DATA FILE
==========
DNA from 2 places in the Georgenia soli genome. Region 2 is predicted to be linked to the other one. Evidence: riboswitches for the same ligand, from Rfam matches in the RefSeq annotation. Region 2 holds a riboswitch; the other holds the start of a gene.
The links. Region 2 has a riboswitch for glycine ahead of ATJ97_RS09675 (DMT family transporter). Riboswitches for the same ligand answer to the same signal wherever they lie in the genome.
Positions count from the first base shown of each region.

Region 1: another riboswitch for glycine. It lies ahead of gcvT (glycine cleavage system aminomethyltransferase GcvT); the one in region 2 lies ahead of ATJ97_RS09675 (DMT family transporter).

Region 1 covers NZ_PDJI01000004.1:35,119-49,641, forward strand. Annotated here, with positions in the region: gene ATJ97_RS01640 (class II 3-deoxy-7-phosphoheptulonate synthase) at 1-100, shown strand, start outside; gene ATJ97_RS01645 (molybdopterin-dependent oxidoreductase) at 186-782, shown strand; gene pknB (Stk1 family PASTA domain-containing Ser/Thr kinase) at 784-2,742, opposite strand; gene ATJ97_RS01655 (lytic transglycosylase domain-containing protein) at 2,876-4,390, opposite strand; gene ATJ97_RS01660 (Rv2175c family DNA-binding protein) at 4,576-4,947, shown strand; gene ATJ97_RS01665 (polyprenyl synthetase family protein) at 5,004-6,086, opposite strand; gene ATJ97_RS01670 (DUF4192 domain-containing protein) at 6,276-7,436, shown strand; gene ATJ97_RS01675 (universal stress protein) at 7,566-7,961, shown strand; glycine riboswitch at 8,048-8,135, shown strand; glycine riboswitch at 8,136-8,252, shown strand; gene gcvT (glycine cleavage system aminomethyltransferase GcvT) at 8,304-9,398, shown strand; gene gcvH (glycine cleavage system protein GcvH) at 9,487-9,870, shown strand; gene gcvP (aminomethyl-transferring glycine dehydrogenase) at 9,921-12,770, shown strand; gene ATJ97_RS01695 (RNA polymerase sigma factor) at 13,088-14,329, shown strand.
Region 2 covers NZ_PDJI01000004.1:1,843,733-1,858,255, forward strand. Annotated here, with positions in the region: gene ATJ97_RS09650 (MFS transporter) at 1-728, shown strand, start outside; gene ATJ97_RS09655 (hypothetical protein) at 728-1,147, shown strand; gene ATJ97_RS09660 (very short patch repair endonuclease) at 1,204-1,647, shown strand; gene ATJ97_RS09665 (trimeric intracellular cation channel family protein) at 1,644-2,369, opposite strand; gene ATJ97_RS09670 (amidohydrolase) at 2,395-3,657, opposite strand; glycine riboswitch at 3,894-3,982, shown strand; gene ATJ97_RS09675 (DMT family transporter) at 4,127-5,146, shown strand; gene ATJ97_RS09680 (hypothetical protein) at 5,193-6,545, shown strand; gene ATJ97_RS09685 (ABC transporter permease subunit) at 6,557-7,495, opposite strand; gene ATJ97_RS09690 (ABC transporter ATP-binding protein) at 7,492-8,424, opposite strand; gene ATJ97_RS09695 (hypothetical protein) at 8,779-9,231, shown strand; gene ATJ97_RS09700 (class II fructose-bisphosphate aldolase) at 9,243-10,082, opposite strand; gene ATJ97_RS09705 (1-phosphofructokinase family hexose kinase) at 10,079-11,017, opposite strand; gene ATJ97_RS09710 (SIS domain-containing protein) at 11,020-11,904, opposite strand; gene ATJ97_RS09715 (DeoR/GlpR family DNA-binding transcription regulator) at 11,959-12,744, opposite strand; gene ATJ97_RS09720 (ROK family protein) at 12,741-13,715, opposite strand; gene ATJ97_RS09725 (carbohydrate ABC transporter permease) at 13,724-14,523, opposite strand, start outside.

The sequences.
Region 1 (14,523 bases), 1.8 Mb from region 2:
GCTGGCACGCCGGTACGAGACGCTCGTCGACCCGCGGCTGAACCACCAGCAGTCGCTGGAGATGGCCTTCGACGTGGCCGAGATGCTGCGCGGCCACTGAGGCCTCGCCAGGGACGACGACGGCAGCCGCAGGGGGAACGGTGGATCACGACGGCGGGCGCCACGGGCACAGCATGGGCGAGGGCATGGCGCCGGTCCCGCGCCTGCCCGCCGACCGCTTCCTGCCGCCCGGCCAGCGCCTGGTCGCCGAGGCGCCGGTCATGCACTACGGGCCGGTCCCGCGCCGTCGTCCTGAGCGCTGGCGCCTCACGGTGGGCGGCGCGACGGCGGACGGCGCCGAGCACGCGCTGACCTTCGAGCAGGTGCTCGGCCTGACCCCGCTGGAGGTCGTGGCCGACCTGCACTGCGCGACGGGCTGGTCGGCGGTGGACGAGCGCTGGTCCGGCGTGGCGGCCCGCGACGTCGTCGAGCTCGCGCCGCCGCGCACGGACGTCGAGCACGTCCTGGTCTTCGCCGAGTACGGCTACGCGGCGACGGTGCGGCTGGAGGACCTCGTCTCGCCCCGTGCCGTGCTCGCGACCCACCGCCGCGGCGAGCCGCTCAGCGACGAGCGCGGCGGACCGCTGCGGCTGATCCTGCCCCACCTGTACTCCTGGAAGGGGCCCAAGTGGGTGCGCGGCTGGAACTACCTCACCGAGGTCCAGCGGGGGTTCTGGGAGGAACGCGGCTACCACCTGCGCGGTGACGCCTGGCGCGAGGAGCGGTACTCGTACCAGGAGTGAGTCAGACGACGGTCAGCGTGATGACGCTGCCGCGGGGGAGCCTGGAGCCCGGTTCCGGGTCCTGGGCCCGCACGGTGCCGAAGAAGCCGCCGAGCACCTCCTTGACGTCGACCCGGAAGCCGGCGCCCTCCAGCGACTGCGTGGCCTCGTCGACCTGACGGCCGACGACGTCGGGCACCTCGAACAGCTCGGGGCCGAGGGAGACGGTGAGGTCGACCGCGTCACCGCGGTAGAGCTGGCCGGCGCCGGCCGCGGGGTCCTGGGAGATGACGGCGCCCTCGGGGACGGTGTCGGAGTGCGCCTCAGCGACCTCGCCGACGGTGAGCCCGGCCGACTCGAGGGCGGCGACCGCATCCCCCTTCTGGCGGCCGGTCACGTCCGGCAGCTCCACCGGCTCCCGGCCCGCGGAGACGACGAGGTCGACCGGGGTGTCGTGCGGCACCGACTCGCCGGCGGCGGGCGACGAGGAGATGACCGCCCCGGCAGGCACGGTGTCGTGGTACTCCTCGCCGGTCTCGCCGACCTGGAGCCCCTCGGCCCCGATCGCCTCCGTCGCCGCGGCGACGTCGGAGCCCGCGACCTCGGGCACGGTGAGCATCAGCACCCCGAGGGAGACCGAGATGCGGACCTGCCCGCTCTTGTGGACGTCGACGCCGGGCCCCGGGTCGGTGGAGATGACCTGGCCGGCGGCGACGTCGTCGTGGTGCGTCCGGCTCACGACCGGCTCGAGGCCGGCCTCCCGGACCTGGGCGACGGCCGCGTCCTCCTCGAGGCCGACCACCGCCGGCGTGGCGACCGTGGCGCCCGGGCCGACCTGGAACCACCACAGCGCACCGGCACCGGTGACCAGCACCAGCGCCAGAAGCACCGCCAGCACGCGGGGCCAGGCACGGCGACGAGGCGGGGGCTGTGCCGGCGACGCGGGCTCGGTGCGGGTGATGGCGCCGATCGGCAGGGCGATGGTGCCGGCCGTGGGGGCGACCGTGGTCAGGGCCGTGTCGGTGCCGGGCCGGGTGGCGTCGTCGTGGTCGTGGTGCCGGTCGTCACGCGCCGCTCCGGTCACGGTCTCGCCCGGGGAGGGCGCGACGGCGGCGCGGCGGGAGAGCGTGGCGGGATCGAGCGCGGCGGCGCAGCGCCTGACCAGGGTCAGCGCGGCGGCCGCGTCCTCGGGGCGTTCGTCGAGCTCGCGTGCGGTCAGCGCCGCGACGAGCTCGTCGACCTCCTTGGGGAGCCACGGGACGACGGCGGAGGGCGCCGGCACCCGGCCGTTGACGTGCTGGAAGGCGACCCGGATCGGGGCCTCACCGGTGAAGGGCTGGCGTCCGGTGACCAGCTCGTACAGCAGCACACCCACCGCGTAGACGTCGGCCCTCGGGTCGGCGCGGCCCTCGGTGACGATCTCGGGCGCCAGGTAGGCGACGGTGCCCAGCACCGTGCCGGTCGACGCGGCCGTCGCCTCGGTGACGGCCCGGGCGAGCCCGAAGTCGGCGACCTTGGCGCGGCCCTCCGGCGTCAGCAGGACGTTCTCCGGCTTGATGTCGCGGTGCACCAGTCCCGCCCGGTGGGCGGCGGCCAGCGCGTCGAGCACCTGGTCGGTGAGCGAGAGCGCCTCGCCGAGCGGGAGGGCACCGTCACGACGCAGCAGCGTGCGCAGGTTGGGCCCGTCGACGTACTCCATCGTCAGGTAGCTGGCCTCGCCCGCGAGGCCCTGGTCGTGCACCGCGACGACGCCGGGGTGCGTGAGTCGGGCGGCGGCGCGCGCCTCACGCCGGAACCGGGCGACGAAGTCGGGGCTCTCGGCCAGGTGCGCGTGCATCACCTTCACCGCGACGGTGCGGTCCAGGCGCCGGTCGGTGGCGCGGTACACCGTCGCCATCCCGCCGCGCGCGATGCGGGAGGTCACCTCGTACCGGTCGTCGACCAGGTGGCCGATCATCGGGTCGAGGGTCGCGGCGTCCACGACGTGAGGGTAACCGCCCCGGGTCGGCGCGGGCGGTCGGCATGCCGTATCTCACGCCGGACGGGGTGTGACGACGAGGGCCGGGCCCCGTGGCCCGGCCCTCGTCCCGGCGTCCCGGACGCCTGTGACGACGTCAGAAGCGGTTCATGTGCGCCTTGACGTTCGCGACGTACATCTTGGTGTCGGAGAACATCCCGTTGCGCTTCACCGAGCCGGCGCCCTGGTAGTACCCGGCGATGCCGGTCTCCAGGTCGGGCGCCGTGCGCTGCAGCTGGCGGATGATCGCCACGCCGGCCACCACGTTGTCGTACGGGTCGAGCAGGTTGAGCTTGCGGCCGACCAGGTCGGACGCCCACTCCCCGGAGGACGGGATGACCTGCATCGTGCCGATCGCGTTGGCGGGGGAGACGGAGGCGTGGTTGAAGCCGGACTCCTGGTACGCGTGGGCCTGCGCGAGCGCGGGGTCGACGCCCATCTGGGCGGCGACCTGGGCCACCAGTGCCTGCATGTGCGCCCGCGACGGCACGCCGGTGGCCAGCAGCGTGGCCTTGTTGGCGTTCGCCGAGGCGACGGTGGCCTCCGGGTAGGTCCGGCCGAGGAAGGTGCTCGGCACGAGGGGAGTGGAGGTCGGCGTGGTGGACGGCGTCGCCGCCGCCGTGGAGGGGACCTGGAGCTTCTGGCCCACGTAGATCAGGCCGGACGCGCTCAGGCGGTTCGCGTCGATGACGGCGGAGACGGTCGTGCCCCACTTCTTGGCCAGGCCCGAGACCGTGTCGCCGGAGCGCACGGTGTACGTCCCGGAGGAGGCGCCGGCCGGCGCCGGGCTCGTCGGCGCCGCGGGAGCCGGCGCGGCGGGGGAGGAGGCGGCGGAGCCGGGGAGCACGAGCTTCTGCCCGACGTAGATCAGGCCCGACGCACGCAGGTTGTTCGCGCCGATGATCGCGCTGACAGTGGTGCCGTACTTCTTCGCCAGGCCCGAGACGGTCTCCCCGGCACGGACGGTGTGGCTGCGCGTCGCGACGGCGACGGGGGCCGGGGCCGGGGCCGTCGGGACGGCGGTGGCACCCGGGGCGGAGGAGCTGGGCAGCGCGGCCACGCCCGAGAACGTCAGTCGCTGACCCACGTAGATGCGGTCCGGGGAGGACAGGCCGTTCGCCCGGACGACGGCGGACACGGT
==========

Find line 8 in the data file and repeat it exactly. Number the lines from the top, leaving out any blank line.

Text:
Region 1 (14,523 bases), 1.8 Mb from region 2: